Global miner Rio Tinto is cutting staff in Australia and closing its Sydney office as it battles falling commodity prices and threats to demand from Europe's debt crisis.
Some 30 support and services staff in Sydney and an undisclosed number of employees at the company's much larger operations in Melbourne would be cut, said Rio Tinto's Australian manager David Peever.
"We are undertaking a review of our support and services functions. There will be a reduction in the size of our Melbourne office and, yes, we do intend to close our Sydney office as well," Peever said from Paris.
"It's just making sure we are building in resilience in our business to deal with what is essentially a difficult time. We are seeing downturns in commodity prices, European circumstances are hovering over us, and we need to make sure we are very measured in terms of our approach to cost control," he said.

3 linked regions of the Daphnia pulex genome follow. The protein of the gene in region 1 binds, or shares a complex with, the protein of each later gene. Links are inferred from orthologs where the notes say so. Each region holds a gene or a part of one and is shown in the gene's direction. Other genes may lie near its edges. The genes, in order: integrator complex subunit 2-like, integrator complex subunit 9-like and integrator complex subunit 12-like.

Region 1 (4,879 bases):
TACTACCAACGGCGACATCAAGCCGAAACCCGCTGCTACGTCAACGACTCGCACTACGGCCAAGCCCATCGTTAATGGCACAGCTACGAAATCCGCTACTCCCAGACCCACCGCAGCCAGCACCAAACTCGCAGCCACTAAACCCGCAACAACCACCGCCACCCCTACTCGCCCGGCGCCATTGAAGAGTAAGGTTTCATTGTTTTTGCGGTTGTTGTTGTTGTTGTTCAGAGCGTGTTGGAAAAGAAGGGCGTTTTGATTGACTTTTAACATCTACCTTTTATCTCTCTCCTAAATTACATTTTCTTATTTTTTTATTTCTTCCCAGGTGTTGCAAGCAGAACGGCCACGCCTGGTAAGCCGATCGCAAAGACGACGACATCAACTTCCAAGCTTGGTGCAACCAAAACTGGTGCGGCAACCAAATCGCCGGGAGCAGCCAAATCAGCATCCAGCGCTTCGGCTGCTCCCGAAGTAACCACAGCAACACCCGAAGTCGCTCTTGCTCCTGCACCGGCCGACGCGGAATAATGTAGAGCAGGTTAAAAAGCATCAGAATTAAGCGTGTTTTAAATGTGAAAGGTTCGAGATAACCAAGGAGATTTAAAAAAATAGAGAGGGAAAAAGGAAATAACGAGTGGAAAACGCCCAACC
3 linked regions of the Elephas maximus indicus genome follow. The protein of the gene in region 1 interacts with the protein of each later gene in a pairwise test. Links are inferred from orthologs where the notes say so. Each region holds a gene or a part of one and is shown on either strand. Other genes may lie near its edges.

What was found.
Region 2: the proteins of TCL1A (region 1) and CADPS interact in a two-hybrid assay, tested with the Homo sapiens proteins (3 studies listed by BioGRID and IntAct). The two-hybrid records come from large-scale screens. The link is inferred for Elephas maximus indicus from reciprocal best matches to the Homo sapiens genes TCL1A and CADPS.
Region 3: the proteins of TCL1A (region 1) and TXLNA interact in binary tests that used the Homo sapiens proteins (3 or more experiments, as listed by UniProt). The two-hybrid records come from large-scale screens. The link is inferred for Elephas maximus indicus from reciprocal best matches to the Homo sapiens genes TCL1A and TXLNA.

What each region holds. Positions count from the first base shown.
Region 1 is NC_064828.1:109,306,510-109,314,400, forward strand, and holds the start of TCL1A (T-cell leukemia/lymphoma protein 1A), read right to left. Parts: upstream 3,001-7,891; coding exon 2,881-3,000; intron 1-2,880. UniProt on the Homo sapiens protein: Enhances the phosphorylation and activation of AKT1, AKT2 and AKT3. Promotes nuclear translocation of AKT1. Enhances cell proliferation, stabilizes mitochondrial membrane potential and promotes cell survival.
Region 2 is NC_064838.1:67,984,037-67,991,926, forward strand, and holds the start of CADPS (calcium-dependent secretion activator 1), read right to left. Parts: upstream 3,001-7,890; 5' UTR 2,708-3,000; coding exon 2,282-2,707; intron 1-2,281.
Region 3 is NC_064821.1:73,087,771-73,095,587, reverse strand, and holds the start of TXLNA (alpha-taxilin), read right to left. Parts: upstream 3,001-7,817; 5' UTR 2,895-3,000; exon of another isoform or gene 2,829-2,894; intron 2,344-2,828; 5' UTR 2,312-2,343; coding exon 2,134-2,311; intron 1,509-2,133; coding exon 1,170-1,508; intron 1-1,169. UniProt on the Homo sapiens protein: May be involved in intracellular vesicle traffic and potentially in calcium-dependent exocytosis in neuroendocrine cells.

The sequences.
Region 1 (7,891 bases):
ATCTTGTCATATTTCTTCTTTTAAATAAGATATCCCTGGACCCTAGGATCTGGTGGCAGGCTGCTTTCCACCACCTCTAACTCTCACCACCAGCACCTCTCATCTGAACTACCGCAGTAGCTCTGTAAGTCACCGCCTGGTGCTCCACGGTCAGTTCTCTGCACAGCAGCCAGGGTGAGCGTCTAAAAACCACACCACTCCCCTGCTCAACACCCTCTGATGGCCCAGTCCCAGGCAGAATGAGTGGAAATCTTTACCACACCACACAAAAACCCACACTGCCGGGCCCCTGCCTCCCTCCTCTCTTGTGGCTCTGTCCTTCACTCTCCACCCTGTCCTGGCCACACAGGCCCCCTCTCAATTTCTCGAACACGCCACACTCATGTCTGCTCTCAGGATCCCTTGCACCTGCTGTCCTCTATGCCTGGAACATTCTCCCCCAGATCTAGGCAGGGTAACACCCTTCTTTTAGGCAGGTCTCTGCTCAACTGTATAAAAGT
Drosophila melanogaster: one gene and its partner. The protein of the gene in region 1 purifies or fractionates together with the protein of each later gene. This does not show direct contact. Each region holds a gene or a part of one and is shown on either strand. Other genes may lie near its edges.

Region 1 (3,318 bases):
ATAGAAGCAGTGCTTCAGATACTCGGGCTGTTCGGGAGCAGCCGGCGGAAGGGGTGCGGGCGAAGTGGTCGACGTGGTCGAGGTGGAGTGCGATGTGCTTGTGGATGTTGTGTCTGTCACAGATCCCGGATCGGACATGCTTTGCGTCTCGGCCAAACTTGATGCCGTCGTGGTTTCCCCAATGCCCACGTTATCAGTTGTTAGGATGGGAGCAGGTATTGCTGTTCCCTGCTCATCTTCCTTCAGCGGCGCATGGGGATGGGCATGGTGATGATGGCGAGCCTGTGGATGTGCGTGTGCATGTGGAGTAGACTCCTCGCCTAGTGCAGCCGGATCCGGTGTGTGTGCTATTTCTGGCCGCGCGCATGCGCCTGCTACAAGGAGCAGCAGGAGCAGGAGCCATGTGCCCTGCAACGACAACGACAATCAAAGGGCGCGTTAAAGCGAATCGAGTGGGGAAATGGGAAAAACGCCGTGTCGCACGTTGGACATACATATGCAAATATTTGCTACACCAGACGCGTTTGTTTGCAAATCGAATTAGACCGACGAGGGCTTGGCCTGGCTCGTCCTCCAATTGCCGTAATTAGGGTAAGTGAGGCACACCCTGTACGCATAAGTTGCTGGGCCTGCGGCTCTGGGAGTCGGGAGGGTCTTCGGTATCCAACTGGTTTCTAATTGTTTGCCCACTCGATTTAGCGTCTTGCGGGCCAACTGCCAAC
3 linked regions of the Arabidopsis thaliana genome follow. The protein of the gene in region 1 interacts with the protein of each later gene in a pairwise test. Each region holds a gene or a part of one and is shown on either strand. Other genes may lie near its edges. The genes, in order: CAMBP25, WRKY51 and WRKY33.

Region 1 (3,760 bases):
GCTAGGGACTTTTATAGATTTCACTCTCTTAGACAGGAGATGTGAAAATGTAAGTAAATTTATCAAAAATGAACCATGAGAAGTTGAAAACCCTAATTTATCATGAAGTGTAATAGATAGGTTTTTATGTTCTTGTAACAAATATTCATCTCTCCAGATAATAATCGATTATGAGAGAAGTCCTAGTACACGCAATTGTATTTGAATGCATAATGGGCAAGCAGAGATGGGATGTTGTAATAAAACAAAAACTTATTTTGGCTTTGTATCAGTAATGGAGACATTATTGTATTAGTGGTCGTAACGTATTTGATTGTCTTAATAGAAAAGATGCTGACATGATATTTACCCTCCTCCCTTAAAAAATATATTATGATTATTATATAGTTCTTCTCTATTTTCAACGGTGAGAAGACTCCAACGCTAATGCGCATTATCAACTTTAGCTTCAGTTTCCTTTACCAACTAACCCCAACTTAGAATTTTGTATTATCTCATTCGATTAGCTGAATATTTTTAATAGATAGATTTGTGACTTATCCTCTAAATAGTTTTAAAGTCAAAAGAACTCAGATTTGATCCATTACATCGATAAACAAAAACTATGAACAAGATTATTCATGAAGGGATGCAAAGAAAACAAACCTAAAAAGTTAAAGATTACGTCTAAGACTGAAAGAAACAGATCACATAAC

Rio's Melbourne CBD office employs about 240 staff while another 200 work from the suburb of Bundoora. Most of the downsizing would occur in the Melbourne city office, Peever said.
Rio is the latest firm to target coal mining jobs as Australia's miners face a squeeze from rising wages, equipment and fuel bills, new taxes, growing coal exports from the United States, and softer demand in China.
Last month, Rio said it was cutting an unspecified number of jobs at its Clermont coal mine in Australia as it battles sliding thermal coal prices.
"I'm not aware of new ones (miner job cuts) since then," Peever said.
Benchmark international iron ore prices hit their lowest level in more than 2-1/2 years on Friday as China's slowing economy reduced global demand growth.
Brazil's Vale, BHP Billiton and Rio Tinto are all targeting growth in Chinese demand with rapid capacity expansion plans.
Vale, the world's biggest iron ore producer, posted its worst earnings results in two years on Thursday.
Iron ore prices are around US$50 ($62) to US$60 per tonne cheaper than the same period last year and analysts have said the situation could worsen.